The Futures Price Surprises page lists the most volitle futures contracts, ranked by standard deviation, compared to their past 20-days of data. The page is re-ranked every 10 minutes, and new contracts may be added to or removed from the bullish and bearish tables based on newly calculated data.
Site Members may also opt-in to receive an End-of-Day Email report of the top 5 Bullish and Bearish symbols found on the Price Surprises page. The End-of-Day Email digests are sent at 5:30 PM CT, Monday through Friday.
A Bullish trend is one where there is an upward trend or rising direction in the market. Contracts listed on the Bullish Trends table are those whose standard deviation has risen over the specified time period.
A Bearish trend is one where there is an downward trend or falling direction in the market. Contracts listed on the Bearish Trends table are those whose standard deviation has fallen over the specified time period.
The page contain four standard views, and Flipcharts are available for the symbols listed on the page. My Barchart members also have the option to display the data using any Custom View you've created, and the data can be downloaded to Excel.
The Chart View displays a graph showing Bullish Momentum as green bars (highest standard deviation), followed by Bearish Momentum as red bars (lowest standard deviation). Click on any Commodity Name to view the quote for that commodity.
About Standard Deviation
Price movement on the Price Surprises page is defined in terms of the number standard deviations a contract has moved in the latest trading session. Defining price movement in terms of standard deviations is preferable to using percentage change because using standard deviations puts all the commodities on a level playing field. There are categories of commodities that are typically more volatile and have larger percentage price changes than other commodities. If we used percentage change to define price movement, then high-volatility commodities would always dominate the Price Surprises list and we would miss lower-volatility commodities that might have an unusually large movement on a particular day.
In order to calculate the number of standard deviations that a contract moves in the latest session, we use the following formula:
Today's price movement in terms of number of 20-day standard deviations = ln (latest close/previous close) / ((20-day historical volatility/100)/square root of 252))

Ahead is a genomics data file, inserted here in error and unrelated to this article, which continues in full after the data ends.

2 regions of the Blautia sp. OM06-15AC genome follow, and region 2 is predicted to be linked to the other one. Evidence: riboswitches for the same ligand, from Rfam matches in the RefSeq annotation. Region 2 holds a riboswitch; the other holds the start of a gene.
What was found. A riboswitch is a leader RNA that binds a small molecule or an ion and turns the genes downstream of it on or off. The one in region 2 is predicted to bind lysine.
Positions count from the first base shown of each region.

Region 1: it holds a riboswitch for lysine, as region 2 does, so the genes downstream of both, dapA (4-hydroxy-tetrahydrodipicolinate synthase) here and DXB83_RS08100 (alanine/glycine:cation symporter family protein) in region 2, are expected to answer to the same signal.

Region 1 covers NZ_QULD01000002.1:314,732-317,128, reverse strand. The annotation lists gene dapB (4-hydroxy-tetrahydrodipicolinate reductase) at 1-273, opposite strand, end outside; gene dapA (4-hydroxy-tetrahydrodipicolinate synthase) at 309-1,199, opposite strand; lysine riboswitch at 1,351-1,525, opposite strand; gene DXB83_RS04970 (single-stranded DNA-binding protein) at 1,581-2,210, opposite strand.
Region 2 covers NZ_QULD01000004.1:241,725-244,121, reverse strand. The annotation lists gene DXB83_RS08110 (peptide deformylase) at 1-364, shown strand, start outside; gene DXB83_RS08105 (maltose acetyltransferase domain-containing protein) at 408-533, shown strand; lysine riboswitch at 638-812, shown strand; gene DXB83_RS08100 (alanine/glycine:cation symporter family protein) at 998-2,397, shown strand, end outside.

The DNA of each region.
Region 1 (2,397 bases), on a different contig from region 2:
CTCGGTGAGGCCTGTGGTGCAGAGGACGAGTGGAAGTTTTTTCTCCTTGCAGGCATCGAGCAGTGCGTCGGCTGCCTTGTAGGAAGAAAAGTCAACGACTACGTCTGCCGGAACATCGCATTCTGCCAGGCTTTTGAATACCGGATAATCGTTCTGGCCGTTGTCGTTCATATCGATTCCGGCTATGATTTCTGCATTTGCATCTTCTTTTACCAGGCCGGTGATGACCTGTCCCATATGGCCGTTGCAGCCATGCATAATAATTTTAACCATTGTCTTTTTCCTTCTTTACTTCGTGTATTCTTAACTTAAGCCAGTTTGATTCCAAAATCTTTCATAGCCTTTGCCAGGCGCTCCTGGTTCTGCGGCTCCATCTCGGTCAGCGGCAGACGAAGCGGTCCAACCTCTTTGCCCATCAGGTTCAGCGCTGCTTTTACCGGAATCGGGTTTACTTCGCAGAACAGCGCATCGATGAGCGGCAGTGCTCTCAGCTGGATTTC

In this formula we are simply comparing the latest price change to the standard deviation of the price returns over the last 20 sessions. We are using the "price return" for the daily change because this is how historical volatility is calculated. A "price return" is simply the natural log of the latest close divided by the previous close. Historical volatility is the measure that we use for the comparison in the denominator of our equation because historical volatility is simply defined as the standard deviation of the price returns, factored up to an annualized number. Since historical volatility is typically expressed as an annualized number, we need to reduce it to a daily figure for our daily Long Term Trends calculation by dividing it by the square root of 252 (i.e., the approximate number of trading days in a year). Let's look at an example. August ICE Brent Crude (symbol: CBQ10) on the close of Tuesday, July 13, 2010 had the following input figures: 7/13/2010 close was $76.65, 7/12/2010 close was $74.37, and the 20-day historical volatility on 7/13/2010 was 27.39%. Let calculate how many standard deviations RJU10 moved on 7/13/2010:
Ln (76.65/74.37) / ((27.39/100)/square root of 252) = 1.75
This indicates that August ICE Brent Crude on July 13, 2010 moved by 1.75 standard deviations, which is an unusually large move. According to the normal distribution curve, we would expect a move of more than two standard deviations less than 5% of the time, indicating how unusually large ICE Brent Crude’s price change was on July 13.
The movement of a commodities contract in terms of its standard deviation is also useful to traders because it can be translated into probability terms. According to the normal distribution bell curve, a commodities contract will show a move of less than one standard deviation (plus or minus) about two-thirds of the time, a move of less than two standard deviations 95% of the time, and a move of less than three standard deviations 99% of the time. Thus, if a trader sees a commodities contract that has moved 3 standard deviations, the odds of that event are only 1% (or 1 in 100), meaning that contract is showing a major move from a statistical standpoint that is outside the realm of normal statistical expectations.